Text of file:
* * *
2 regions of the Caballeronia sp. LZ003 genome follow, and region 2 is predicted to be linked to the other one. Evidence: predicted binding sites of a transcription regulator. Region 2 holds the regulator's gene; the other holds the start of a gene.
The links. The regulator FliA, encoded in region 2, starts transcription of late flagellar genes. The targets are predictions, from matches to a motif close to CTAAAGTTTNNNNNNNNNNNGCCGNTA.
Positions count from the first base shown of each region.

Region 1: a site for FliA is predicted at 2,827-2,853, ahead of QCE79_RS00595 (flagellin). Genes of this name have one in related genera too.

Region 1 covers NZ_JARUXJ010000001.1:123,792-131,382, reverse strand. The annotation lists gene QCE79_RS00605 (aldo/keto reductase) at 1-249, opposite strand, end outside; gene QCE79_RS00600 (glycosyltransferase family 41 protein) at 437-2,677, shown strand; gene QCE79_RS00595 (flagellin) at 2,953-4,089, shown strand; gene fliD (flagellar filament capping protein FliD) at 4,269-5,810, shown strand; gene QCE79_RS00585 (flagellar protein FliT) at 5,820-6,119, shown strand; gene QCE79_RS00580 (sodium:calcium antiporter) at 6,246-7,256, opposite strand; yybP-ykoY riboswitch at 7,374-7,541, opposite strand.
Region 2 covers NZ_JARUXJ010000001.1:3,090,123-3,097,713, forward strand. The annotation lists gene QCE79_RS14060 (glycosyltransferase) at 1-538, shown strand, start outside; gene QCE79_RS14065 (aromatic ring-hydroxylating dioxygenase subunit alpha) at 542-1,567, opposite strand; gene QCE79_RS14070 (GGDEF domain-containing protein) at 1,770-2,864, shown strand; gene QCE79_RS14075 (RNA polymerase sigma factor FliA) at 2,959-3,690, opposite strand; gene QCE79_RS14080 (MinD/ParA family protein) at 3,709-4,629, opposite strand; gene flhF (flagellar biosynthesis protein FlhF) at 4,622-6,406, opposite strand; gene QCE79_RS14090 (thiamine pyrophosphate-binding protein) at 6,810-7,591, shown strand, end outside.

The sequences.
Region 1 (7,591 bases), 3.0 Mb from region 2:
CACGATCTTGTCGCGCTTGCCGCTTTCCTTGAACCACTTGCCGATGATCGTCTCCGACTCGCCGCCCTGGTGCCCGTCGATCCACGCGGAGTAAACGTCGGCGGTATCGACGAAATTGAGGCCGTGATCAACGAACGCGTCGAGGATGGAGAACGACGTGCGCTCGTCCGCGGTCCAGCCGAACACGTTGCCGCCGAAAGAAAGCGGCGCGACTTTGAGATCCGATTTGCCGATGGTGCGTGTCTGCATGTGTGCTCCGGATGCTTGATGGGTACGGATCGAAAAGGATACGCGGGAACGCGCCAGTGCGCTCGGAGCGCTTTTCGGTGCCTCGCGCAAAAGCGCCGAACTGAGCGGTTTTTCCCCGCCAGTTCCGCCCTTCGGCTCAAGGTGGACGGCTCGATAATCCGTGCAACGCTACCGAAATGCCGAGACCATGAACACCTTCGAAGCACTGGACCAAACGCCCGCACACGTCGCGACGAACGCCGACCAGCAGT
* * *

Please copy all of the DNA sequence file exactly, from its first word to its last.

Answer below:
2 regions of the Caballeronia sp. LZ003 genome follow, and region 2 is predicted to be linked to the other one. Evidence: predicted binding sites of a transcription regulator. Region 2 holds the regulator's gene; the other holds the start of a gene.
The links. The regulator FliA, encoded in region 2, starts transcription of late flagellar genes. The targets are predictions, from matches to a motif close to CTAAAGTTTNNNNNNNNNNNGCCGNTA.
Positions count from the first base shown of each region.

Region 1: a site for FliA is predicted at 2,827-2,853, ahead of QCE79_RS00595 (flagellin). Genes of this name have one in related genera too.

Region 1 covers NZ_JARUXJ010000001.1:123,792-131,382, reverse strand. The annotation lists gene QCE79_RS00605 (aldo/keto reductase) at 1-249, opposite strand, end outside; gene QCE79_RS00600 (glycosyltransferase family 41 protein) at 437-2,677, shown strand; gene QCE79_RS00595 (flagellin) at 2,953-4,089, shown strand; gene fliD (flagellar filament capping protein FliD) at 4,269-5,810, shown strand; gene QCE79_RS00585 (flagellar protein FliT) at 5,820-6,119, shown strand; gene QCE79_RS00580 (sodium:calcium antiporter) at 6,246-7,256, opposite strand; yybP-ykoY riboswitch at 7,374-7,541, opposite strand.
Region 2 covers NZ_JARUXJ010000001.1:3,090,123-3,097,713, forward strand. The annotation lists gene QCE79_RS14060 (glycosyltransferase) at 1-538, shown strand, start outside; gene QCE79_RS14065 (aromatic ring-hydroxylating dioxygenase subunit alpha) at 542-1,567, opposite strand; gene QCE79_RS14070 (GGDEF domain-containing protein) at 1,770-2,864, shown strand; gene QCE79_RS14075 (RNA polymerase sigma factor FliA) at 2,959-3,690, opposite strand; gene QCE79_RS14080 (MinD/ParA family protein) at 3,709-4,629, opposite strand; gene flhF (flagellar biosynthesis protein FlhF) at 4,622-6,406, opposite strand; gene QCE79_RS14090 (thiamine pyrophosphate-binding protein) at 6,810-7,591, shown strand, end outside.

The sequences.
Region 1 (7,591 bases), 3.0 Mb from region 2:
CACGATCTTGTCGCGCTTGCCGCTTTCCTTGAACCACTTGCCGATGATCGTCTCCGACTCGCCGCCCTGGTGCCCGTCGATCCACGCGGAGTAAACGTCGGCGGTATCGACGAAATTGAGGCCGTGATCAACGAACGCGTCGAGGATGGAGAACGACGTGCGCTCGTCCGCGGTCCAGCCGAACACGTTGCCGCCGAAAGAAAGCGGCGCGACTTTGAGATCCGATTTGCCGATGGTGCGTGTCTGCATGTGTGCTCCGGATGCTTGATGGGTACGGATCGAAAAGGATACGCGGGAACGCGCCAGTGCGCTCGGAGCGCTTTTCGGTGCCTCGCGCAAAAGCGCCGAACTGAGCGGTTTTTCCCCGCCAGTTCCGCCCTTCGGCTCAAGGTGGACGGCTCGATAATCCGTGCAACGCTACCGAAATGCCGAGACCATGAACACCTTCGAAGCACTGGACCAAACGCCCGCACACGTCGCGACGAACGCCGACCAGCAGT